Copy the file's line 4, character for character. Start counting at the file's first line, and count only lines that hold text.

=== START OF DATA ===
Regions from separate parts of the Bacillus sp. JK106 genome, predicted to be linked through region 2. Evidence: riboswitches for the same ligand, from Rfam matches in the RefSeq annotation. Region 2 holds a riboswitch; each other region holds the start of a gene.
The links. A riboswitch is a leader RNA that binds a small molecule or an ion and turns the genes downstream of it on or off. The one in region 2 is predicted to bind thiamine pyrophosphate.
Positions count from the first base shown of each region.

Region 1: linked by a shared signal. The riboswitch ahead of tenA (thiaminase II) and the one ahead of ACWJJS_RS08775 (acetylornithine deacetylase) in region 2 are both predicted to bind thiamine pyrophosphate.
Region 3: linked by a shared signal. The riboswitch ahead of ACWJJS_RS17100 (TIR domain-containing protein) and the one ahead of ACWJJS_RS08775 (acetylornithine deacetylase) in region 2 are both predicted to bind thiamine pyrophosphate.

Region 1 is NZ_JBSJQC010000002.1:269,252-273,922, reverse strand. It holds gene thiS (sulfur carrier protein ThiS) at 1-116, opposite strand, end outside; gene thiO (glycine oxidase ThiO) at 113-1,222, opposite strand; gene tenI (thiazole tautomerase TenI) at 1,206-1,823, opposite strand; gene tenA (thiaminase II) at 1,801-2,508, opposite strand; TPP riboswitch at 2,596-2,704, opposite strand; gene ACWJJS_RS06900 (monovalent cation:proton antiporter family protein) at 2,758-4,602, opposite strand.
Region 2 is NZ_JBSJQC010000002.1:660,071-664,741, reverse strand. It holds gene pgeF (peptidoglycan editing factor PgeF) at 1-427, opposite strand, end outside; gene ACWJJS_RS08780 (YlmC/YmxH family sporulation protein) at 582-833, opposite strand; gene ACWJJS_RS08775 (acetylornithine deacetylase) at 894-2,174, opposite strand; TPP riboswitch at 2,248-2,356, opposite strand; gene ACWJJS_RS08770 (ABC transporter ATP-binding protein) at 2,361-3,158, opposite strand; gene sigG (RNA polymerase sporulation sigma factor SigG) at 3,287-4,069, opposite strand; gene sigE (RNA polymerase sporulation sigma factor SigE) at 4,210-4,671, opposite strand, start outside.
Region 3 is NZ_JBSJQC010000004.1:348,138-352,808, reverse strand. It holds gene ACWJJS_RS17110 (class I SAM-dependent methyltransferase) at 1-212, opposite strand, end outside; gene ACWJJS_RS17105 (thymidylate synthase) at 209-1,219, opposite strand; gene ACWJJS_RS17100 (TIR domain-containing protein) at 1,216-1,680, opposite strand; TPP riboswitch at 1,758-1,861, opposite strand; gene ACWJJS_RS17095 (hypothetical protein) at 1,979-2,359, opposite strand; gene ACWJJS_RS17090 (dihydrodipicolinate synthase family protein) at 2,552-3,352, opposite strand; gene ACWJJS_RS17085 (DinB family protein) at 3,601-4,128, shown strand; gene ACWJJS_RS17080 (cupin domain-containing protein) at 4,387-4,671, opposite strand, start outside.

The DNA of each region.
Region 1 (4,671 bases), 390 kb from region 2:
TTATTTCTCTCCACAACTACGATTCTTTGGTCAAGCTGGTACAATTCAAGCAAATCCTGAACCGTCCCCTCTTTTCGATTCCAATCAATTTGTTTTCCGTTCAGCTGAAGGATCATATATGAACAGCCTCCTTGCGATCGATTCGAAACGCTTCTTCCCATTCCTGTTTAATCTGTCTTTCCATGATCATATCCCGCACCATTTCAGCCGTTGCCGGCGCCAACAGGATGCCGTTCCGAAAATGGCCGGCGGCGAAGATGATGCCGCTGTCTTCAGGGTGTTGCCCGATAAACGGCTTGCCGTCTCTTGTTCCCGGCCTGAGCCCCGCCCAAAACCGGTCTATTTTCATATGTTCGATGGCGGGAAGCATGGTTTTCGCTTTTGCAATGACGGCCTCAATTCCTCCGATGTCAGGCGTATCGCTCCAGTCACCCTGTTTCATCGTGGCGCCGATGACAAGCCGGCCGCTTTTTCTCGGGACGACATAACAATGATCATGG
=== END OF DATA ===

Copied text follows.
Region 1: linked by a shared signal. The riboswitch ahead of tenA (thiaminase II) and the one ahead of ACWJJS_RS08775 (acetylornithine deacetylase) in region 2 are both predicted to bind thiamine pyrophosphate.